Thai leader Thaksin Shinawatra's tough handling of violence in the country's south is likely to inflame tensions further, Human Rights Watch has said.
The situation remains tense in the southern provinces
"The policies that the government seems to be pursuing almost seem aimed at attracting jihadis," said a spokesman for the campaign group, Brad Adams.
The group particularly criticised a recent plan to deny funds to villages thought to be supporting militants.
A Thai government spokesman has hinted that this plan might be reconsidered.
Jakrapob Penkair told reporters on Thursday that it was merely an idea, and not government policy.
More than 550 people have died in the Muslim-majority southern provinces in the last year, in series of violent incidents.
Over the last four days, at least eight people - both Buddhist and Muslim - are reported to have been shot dead in the region.
On Thursday, two policemen were killed by gunmen - one in Narathiwat and another in Pattani province.
Mr Thaksin, who won re-election in a landslide victory earlier this month, has favoured a tough response to the uprising.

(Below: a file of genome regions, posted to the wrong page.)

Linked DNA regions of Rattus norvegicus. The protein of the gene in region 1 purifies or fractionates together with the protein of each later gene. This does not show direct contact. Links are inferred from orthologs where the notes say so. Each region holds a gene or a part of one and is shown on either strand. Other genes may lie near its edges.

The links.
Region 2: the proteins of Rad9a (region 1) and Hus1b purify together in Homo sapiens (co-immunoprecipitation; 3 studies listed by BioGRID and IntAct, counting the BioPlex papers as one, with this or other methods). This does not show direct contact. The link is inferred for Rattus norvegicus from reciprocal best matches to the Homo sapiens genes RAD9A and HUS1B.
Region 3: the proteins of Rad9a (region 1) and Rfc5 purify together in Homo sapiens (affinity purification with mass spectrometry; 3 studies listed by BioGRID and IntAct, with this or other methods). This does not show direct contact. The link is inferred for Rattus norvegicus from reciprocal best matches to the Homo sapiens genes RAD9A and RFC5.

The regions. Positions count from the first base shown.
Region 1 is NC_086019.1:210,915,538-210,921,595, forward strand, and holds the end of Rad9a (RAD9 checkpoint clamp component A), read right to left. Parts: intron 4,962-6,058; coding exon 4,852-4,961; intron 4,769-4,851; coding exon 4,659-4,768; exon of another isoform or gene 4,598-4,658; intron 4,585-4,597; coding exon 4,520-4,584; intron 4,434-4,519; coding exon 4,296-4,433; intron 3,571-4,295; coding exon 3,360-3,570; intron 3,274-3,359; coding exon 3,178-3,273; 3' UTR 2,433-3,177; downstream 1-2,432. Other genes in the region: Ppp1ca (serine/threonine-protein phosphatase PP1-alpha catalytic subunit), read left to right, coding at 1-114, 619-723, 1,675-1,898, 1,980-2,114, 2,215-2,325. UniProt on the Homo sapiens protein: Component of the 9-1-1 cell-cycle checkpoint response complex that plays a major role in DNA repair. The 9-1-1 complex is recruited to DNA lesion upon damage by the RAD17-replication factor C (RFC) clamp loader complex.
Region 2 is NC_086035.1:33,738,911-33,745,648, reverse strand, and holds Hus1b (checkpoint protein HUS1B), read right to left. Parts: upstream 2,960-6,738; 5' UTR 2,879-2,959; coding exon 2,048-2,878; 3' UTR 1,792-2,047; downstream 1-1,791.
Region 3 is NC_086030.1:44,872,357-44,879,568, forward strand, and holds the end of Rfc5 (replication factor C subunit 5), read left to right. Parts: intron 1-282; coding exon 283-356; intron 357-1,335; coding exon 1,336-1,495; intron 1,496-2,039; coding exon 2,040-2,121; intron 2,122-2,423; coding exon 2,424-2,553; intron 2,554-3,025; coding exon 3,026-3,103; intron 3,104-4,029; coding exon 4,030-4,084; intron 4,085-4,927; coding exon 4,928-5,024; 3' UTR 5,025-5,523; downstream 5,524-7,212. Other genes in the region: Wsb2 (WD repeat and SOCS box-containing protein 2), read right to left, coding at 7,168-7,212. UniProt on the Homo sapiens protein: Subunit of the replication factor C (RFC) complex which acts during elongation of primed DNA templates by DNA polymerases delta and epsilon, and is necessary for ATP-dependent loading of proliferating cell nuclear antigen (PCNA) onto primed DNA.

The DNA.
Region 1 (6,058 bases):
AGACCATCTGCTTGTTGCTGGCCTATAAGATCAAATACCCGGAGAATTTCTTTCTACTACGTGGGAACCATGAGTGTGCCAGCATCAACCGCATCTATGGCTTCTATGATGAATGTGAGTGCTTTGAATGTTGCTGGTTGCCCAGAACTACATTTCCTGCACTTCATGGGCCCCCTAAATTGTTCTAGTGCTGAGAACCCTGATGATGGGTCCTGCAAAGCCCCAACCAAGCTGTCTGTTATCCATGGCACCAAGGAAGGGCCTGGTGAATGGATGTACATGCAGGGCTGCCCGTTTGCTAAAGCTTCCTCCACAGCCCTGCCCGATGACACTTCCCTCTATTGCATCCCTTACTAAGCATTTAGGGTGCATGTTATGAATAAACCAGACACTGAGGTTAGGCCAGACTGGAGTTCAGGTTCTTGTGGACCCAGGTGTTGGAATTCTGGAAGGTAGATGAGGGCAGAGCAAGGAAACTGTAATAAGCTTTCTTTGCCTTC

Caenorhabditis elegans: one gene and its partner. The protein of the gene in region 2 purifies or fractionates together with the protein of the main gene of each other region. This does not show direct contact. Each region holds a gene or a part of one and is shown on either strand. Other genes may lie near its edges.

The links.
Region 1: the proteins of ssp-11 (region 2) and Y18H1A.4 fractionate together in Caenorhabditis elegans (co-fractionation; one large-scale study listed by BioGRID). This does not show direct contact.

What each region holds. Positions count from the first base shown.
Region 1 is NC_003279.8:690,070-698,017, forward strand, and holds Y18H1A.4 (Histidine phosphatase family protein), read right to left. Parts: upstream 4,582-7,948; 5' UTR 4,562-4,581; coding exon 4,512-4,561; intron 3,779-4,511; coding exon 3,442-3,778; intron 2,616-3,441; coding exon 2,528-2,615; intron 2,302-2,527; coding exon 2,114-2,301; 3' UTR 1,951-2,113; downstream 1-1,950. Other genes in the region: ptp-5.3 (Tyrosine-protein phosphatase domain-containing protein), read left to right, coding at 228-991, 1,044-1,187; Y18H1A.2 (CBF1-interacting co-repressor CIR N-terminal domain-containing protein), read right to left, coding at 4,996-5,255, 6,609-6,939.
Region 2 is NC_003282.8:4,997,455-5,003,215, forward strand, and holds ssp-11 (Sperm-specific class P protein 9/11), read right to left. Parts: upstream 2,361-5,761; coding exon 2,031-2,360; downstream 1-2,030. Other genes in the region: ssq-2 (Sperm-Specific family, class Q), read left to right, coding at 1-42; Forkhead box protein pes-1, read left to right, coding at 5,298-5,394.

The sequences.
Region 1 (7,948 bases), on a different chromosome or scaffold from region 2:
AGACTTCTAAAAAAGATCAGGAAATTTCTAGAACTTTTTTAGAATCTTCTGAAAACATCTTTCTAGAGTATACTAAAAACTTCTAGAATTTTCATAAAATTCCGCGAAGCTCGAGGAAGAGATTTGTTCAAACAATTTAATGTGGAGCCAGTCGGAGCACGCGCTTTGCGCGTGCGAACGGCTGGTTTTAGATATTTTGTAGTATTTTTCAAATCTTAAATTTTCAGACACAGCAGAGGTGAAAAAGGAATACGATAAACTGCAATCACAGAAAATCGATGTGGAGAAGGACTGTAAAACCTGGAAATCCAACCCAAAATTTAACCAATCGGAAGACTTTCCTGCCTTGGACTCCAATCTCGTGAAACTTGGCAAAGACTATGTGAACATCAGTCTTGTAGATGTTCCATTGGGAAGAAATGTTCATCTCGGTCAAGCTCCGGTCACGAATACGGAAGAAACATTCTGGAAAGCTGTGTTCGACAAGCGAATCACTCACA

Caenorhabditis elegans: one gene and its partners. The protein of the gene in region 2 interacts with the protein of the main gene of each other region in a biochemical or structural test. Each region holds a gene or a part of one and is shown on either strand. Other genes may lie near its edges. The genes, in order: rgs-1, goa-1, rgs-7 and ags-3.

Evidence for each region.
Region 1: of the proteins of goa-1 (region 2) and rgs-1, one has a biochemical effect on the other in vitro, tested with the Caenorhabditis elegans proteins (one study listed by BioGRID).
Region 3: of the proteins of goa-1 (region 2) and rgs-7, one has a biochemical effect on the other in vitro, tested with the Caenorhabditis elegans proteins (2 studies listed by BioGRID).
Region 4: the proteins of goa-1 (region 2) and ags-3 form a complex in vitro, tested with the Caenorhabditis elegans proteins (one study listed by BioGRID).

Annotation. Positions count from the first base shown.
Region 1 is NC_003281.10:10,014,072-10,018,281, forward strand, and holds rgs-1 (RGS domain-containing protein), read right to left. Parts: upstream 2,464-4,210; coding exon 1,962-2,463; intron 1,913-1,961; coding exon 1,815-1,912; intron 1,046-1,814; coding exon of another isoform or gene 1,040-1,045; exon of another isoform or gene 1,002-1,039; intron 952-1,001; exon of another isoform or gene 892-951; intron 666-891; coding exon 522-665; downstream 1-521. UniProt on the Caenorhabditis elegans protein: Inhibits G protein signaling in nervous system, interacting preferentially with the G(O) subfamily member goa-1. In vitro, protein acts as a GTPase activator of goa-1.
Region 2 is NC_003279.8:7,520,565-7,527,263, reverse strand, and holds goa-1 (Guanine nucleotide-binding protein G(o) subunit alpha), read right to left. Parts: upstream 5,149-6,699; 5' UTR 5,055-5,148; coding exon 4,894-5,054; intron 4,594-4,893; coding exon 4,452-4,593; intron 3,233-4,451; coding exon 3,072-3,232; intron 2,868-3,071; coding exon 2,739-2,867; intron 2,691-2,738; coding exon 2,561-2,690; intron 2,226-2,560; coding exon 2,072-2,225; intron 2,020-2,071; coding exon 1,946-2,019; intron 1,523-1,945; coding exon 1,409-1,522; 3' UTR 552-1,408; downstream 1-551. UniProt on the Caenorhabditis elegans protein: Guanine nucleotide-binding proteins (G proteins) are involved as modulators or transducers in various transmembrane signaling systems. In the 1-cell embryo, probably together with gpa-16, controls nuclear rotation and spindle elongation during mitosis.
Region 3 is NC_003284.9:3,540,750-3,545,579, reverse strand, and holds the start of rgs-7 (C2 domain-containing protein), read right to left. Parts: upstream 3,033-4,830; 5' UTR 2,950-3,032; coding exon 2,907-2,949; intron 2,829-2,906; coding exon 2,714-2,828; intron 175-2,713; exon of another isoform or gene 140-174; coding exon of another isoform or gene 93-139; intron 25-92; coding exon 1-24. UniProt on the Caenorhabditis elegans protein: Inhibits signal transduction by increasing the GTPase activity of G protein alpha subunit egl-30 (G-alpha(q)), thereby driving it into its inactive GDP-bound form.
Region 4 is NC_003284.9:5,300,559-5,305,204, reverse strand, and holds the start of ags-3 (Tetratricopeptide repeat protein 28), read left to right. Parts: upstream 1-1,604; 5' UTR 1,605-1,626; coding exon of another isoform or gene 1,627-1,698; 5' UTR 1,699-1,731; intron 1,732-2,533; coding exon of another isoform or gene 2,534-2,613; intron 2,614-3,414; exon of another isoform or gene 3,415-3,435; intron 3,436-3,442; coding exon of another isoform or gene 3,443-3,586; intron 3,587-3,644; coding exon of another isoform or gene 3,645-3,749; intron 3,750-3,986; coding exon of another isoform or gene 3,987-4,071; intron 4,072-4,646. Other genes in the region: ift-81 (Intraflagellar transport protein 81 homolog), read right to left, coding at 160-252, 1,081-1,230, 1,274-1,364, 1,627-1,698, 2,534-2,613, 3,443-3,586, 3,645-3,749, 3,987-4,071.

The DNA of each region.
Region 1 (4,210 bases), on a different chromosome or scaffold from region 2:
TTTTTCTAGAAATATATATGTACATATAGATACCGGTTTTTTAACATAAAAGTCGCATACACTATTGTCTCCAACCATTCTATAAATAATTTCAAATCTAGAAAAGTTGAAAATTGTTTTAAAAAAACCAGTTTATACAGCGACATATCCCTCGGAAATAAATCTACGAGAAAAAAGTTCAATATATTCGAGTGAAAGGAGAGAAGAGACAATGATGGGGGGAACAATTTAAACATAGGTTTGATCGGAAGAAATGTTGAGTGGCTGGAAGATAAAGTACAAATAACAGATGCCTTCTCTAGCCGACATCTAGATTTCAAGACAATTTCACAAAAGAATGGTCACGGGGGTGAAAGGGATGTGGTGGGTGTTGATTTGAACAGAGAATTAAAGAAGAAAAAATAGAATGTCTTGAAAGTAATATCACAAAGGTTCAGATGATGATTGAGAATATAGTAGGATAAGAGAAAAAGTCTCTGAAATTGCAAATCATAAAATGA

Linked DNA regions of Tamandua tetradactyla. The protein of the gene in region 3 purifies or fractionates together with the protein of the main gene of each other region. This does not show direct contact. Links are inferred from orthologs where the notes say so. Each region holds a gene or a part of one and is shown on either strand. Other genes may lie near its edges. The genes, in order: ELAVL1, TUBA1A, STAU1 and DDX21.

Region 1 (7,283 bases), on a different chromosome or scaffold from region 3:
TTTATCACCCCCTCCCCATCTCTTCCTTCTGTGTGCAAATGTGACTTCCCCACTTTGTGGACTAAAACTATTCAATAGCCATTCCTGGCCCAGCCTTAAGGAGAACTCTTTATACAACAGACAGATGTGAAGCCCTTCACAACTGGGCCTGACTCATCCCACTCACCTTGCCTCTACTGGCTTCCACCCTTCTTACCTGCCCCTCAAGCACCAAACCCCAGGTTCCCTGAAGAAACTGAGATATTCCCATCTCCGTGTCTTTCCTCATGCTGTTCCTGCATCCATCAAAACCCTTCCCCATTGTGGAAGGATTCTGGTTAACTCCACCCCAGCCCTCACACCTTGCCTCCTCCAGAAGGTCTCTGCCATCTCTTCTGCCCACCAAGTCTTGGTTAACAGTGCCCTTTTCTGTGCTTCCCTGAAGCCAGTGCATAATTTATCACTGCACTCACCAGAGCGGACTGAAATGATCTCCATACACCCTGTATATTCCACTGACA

But his scheme to restrict funding to villages which support the separatist militants has already been criticised by Muslim and human rights groups.
The plan, announced last week, would divide over 1,000 southern villages into red, yellow or green zones according to their level of alleged sympathy for the rebels.
Mr Adams told a news conference on Thursday that the policy "will inflame tensions rather than resolve them."
"If you want to attract jihadis to Thailand, by all means, pursue red, yellow and green zones and talk about denying development aid and blame the victims of suffocation deaths for being Muslim and fasting," he said.
But Mr Jakrapob said that the zones were "merely an idea, not government policy, and as of now it is not being implemented or prepared at all."
"So far there is no preparation for the zoning. This government wants to create unity among the people, so any move that will disunite the people won't be this government's policy," he said.